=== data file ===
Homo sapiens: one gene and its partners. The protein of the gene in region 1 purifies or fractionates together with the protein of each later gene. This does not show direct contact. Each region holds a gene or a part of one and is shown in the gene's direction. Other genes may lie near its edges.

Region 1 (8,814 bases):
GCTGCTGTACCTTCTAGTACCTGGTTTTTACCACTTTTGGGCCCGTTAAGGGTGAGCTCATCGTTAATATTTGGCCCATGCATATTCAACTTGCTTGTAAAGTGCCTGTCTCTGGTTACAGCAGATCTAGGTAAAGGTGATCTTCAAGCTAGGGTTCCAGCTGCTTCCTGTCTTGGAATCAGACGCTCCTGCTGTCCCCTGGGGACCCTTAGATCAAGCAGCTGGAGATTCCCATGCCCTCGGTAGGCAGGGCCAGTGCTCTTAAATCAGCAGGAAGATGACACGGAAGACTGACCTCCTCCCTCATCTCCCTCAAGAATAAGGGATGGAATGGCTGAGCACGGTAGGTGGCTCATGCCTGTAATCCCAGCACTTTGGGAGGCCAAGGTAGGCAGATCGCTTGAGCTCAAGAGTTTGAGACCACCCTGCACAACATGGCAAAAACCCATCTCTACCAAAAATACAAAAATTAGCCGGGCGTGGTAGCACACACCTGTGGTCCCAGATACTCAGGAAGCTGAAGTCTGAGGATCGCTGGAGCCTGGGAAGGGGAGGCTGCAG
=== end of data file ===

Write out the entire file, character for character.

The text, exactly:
Homo sapiens: one gene and its partners. The protein of the gene in region 1 purifies or fractionates together with the protein of each later gene. This does not show direct contact. Each region holds a gene or a part of one and is shown in the gene's direction. Other genes may lie near its edges.

Region 1 (8,814 bases):
GCTGCTGTACCTTCTAGTACCTGGTTTTTACCACTTTTGGGCCCGTTAAGGGTGAGCTCATCGTTAATATTTGGCCCATGCATATTCAACTTGCTTGTAAAGTGCCTGTCTCTGGTTACAGCAGATCTAGGTAAAGGTGATCTTCAAGCTAGGGTTCCAGCTGCTTCCTGTCTTGGAATCAGACGCTCCTGCTGTCCCCTGGGGACCCTTAGATCAAGCAGCTGGAGATTCCCATGCCCTCGGTAGGCAGGGCCAGTGCTCTTAAATCAGCAGGAAGATGACACGGAAGACTGACCTCCTCCCTCATCTCCCTCAAGAATAAGGGATGGAATGGCTGAGCACGGTAGGTGGCTCATGCCTGTAATCCCAGCACTTTGGGAGGCCAAGGTAGGCAGATCGCTTGAGCTCAAGAGTTTGAGACCACCCTGCACAACATGGCAAAAACCCATCTCTACCAAAAATACAAAAATTAGCCGGGCGTGGTAGCACACACCTGTGGTCCCAGATACTCAGGAAGCTGAAGTCTGAGGATCGCTGGAGCCTGGGAAGGGGAGGCTGCAG